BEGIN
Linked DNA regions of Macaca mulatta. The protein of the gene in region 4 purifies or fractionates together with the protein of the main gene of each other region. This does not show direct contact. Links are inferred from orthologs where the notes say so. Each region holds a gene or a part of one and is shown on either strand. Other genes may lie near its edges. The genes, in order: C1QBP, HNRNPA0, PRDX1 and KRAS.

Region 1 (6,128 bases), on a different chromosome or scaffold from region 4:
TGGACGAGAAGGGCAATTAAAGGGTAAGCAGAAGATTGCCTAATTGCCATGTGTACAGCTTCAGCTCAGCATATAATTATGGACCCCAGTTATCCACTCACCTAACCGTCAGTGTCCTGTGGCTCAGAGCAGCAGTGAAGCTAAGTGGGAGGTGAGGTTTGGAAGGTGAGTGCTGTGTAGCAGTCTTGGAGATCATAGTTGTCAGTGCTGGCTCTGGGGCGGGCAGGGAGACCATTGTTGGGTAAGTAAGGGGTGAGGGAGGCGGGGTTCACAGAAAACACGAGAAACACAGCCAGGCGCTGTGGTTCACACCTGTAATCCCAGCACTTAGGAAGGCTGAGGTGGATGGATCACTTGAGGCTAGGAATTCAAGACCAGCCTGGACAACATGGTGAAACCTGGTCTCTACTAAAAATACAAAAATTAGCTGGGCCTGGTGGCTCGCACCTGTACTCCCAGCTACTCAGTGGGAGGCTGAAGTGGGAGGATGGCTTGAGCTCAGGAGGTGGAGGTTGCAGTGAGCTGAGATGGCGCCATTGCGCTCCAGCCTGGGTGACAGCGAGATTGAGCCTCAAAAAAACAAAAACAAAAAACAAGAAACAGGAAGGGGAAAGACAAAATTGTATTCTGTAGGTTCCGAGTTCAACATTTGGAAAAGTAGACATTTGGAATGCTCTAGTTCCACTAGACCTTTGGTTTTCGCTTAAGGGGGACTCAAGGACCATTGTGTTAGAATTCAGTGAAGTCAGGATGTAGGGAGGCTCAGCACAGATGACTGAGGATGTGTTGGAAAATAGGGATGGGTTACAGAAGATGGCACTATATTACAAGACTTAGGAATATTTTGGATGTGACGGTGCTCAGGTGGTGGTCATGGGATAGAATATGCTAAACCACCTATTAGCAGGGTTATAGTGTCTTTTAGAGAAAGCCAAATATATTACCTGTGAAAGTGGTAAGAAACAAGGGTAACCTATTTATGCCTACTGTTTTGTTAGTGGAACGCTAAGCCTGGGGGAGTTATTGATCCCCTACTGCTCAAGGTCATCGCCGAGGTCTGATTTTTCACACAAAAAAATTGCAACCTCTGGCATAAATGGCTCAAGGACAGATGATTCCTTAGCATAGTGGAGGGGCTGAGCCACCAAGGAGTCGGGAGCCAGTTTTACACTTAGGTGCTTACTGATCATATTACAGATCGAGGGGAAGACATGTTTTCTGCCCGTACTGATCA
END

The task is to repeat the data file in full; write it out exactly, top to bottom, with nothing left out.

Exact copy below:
Linked DNA regions of Macaca mulatta. The protein of the gene in region 4 purifies or fractionates together with the protein of the main gene of each other region. This does not show direct contact. Links are inferred from orthologs where the notes say so. Each region holds a gene or a part of one and is shown on either strand. Other genes may lie near its edges. The genes, in order: C1QBP, HNRNPA0, PRDX1 and KRAS.

Region 1 (6,128 bases), on a different chromosome or scaffold from region 4:
TGGACGAGAAGGGCAATTAAAGGGTAAGCAGAAGATTGCCTAATTGCCATGTGTACAGCTTCAGCTCAGCATATAATTATGGACCCCAGTTATCCACTCACCTAACCGTCAGTGTCCTGTGGCTCAGAGCAGCAGTGAAGCTAAGTGGGAGGTGAGGTTTGGAAGGTGAGTGCTGTGTAGCAGTCTTGGAGATCATAGTTGTCAGTGCTGGCTCTGGGGCGGGCAGGGAGACCATTGTTGGGTAAGTAAGGGGTGAGGGAGGCGGGGTTCACAGAAAACACGAGAAACACAGCCAGGCGCTGTGGTTCACACCTGTAATCCCAGCACTTAGGAAGGCTGAGGTGGATGGATCACTTGAGGCTAGGAATTCAAGACCAGCCTGGACAACATGGTGAAACCTGGTCTCTACTAAAAATACAAAAATTAGCTGGGCCTGGTGGCTCGCACCTGTACTCCCAGCTACTCAGTGGGAGGCTGAAGTGGGAGGATGGCTTGAGCTCAGGAGGTGGAGGTTGCAGTGAGCTGAGATGGCGCCATTGCGCTCCAGCCTGGGTGACAGCGAGATTGAGCCTCAAAAAAACAAAAACAAAAAACAAGAAACAGGAAGGGGAAAGACAAAATTGTATTCTGTAGGTTCCGAGTTCAACATTTGGAAAAGTAGACATTTGGAATGCTCTAGTTCCACTAGACCTTTGGTTTTCGCTTAAGGGGGACTCAAGGACCATTGTGTTAGAATTCAGTGAAGTCAGGATGTAGGGAGGCTCAGCACAGATGACTGAGGATGTGTTGGAAAATAGGGATGGGTTACAGAAGATGGCACTATATTACAAGACTTAGGAATATTTTGGATGTGACGGTGCTCAGGTGGTGGTCATGGGATAGAATATGCTAAACCACCTATTAGCAGGGTTATAGTGTCTTTTAGAGAAAGCCAAATATATTACCTGTGAAAGTGGTAAGAAACAAGGGTAACCTATTTATGCCTACTGTTTTGTTAGTGGAACGCTAAGCCTGGGGGAGTTATTGATCCCCTACTGCTCAAGGTCATCGCCGAGGTCTGATTTTTCACACAAAAAAATTGCAACCTCTGGCATAAATGGCTCAAGGACAGATGATTCCTTAGCATAGTGGAGGGGCTGAGCCACCAAGGAGTCGGGAGCCAGTTTTACACTTAGGTGCTTACTGATCATATTACAGATCGAGGGGAAGACATGTTTTCTGCCCGTACTGATCA